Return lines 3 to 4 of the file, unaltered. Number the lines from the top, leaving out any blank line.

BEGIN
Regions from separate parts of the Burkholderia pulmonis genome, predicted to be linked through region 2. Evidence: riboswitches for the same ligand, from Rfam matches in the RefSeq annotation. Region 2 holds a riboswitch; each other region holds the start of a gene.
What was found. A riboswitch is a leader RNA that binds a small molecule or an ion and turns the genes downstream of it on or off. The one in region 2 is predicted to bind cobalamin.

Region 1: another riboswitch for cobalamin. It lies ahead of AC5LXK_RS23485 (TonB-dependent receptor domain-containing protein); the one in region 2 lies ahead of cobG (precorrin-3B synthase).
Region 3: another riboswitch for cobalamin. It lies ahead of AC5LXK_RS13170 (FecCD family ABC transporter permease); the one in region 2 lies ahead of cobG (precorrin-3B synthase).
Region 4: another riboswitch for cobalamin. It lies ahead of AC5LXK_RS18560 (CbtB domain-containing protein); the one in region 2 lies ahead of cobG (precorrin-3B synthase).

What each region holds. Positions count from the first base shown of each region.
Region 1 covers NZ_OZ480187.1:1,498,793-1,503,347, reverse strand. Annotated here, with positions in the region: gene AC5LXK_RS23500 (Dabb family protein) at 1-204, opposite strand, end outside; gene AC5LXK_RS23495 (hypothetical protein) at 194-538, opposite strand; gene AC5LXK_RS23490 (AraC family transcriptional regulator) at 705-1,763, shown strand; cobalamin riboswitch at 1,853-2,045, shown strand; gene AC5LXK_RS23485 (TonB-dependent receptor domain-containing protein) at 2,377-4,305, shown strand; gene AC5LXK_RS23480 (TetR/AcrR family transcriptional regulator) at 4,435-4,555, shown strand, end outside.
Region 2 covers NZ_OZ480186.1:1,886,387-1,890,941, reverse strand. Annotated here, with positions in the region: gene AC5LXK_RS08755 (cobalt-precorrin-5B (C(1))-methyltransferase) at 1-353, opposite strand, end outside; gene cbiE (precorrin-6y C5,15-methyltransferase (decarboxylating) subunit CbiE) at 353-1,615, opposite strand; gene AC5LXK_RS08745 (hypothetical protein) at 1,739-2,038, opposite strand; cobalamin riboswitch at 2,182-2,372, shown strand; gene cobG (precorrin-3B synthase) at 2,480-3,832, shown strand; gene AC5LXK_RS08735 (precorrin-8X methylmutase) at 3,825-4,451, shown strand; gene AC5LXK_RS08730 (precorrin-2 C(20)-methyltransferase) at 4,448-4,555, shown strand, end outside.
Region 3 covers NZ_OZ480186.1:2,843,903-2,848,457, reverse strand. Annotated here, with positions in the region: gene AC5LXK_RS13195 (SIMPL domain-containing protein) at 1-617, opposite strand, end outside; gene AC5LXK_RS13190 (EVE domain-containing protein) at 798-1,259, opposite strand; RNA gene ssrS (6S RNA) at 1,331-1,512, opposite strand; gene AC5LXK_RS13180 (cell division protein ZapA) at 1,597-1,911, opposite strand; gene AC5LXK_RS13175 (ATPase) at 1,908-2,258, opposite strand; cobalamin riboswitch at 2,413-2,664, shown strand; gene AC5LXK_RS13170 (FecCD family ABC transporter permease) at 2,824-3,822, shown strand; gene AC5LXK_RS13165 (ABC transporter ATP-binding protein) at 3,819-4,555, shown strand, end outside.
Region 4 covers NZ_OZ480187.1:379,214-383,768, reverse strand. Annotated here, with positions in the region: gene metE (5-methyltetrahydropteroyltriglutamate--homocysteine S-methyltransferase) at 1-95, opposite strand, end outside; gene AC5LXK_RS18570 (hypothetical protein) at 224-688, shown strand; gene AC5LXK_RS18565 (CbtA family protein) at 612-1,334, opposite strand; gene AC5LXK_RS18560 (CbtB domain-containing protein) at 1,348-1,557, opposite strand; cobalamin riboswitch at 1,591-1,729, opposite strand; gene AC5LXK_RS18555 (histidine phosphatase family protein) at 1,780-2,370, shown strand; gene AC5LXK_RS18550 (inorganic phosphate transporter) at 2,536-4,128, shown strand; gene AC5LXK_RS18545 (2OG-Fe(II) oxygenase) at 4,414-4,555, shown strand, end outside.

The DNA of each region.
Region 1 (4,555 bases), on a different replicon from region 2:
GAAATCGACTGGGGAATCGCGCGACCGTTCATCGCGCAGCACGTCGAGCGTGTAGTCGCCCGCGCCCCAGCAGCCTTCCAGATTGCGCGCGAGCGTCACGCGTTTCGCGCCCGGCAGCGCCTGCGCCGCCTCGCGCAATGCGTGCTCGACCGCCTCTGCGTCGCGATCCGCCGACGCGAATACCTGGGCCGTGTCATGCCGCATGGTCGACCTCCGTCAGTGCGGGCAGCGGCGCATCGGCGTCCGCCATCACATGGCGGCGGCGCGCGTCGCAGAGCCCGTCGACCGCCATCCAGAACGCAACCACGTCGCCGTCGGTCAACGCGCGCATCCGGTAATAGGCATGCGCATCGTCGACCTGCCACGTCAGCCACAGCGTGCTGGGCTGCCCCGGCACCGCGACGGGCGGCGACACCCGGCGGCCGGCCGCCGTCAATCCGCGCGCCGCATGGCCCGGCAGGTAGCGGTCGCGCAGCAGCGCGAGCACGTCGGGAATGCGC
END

Region 1: another riboswitch for cobalamin. It lies ahead of AC5LXK_RS23485 (TonB-dependent receptor domain-containing protein); the one in region 2 lies ahead of cobG (precorrin-3B synthase).
Region 3: another riboswitch for cobalamin. It lies ahead of AC5LXK_RS13170 (FecCD family ABC transporter permease); the one in region 2 lies ahead of cobG (precorrin-3B synthase).